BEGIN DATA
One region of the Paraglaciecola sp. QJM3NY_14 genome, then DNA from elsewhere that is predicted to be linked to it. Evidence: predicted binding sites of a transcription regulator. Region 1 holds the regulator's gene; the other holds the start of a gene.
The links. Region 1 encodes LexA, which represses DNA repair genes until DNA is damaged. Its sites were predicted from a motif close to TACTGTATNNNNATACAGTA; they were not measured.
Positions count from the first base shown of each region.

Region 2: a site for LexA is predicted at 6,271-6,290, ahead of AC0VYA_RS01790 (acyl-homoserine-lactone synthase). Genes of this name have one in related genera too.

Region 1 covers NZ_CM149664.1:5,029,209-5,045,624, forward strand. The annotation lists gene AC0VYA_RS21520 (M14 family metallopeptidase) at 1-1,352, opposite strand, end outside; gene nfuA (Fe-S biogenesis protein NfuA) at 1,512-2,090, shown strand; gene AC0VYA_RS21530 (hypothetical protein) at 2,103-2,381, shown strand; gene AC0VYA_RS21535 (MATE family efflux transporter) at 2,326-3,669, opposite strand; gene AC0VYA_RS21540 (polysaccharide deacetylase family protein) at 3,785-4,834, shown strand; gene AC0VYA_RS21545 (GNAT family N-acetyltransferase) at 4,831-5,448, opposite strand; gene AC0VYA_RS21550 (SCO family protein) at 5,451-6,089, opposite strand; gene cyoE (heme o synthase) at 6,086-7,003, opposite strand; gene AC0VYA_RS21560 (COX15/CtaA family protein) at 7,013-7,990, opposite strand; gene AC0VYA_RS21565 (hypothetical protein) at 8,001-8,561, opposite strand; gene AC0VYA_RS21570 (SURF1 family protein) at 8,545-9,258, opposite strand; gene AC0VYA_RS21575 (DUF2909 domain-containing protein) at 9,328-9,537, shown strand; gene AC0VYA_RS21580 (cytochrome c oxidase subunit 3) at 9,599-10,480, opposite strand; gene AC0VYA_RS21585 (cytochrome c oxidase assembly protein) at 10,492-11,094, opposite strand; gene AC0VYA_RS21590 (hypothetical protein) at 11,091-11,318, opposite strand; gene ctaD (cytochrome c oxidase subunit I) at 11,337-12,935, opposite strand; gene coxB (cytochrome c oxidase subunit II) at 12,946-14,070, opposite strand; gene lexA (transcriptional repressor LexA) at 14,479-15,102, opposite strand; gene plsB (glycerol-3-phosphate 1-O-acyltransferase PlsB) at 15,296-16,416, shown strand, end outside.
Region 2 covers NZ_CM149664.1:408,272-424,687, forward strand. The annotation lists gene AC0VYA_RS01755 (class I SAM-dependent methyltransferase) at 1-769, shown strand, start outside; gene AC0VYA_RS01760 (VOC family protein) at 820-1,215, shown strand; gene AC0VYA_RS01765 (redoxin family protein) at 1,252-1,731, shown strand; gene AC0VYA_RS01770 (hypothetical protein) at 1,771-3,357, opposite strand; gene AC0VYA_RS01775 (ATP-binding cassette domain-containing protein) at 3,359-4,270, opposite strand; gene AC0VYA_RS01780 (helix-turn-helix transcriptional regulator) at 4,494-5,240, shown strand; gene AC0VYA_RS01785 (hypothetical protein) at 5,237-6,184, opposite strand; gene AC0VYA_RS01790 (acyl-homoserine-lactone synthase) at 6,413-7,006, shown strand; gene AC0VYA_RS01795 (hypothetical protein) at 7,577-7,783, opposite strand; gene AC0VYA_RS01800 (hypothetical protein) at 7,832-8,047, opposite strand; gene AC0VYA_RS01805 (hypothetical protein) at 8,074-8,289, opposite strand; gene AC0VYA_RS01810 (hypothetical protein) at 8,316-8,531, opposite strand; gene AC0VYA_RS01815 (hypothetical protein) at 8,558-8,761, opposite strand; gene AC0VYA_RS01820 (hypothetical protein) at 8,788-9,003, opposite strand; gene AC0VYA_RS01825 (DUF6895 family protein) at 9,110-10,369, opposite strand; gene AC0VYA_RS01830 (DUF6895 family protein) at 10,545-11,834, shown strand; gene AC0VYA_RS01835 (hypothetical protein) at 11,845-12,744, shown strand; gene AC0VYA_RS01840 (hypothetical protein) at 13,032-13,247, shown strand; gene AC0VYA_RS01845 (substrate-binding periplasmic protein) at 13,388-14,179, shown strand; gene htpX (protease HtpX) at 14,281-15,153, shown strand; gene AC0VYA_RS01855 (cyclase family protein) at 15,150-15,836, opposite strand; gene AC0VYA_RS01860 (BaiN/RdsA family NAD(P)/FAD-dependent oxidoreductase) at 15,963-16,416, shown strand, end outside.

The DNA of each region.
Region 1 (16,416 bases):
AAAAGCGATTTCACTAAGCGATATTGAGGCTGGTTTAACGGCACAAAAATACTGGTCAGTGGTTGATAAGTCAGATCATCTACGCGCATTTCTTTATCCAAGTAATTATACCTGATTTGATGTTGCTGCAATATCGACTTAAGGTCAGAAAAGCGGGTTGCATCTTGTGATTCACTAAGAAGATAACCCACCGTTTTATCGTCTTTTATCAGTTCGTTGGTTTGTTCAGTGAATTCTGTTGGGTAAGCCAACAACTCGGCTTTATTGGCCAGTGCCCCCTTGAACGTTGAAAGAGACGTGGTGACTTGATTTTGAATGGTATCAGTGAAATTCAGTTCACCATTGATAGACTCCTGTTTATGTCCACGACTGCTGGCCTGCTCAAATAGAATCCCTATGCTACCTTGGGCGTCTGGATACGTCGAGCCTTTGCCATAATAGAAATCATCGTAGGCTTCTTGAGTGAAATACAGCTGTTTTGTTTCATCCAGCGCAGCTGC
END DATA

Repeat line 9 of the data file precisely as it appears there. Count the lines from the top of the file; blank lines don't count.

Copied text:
AAAAGCGATTTCACTAAGCGATATTGAGGCTGGTTTAACGGCACAAAAATACTGGTCAGTGGTTGATAAGTCAGATCATCTACGCGCATTTCTTTATCCAAGTAATTATACCTGATTTGATGTTGCTGCAATATCGACTTAAGGTCAGAAAAGCGGGTTGCATCTTGTGATTCACTAAGAAGATAACCCACCGTTTTATCGTCTTTTATCAGTTCGTTGGTTTGTTCAGTGAATTCTGTTGGGTAAGCCAACAACTCGGCTTTATTGGCCAGTGCCCCCTTGAACGTTGAAAGAGACGTGGTGACTTGATTTTGAATGGTATCAGTGAAATTCAGTTCACCATTGATAGACTCCTGTTTATGTCCACGACTGCTGGCCTGCTCAAATAGAATCCCTATGCTACCTTGGGCGTCTGGATACGTCGAGCCTTTGCCATAATAGAAATCATCGTAGGCTTCTTGAGTGAAATACAGCTGTTTTGTTTCATCCAGCGCAGCTGC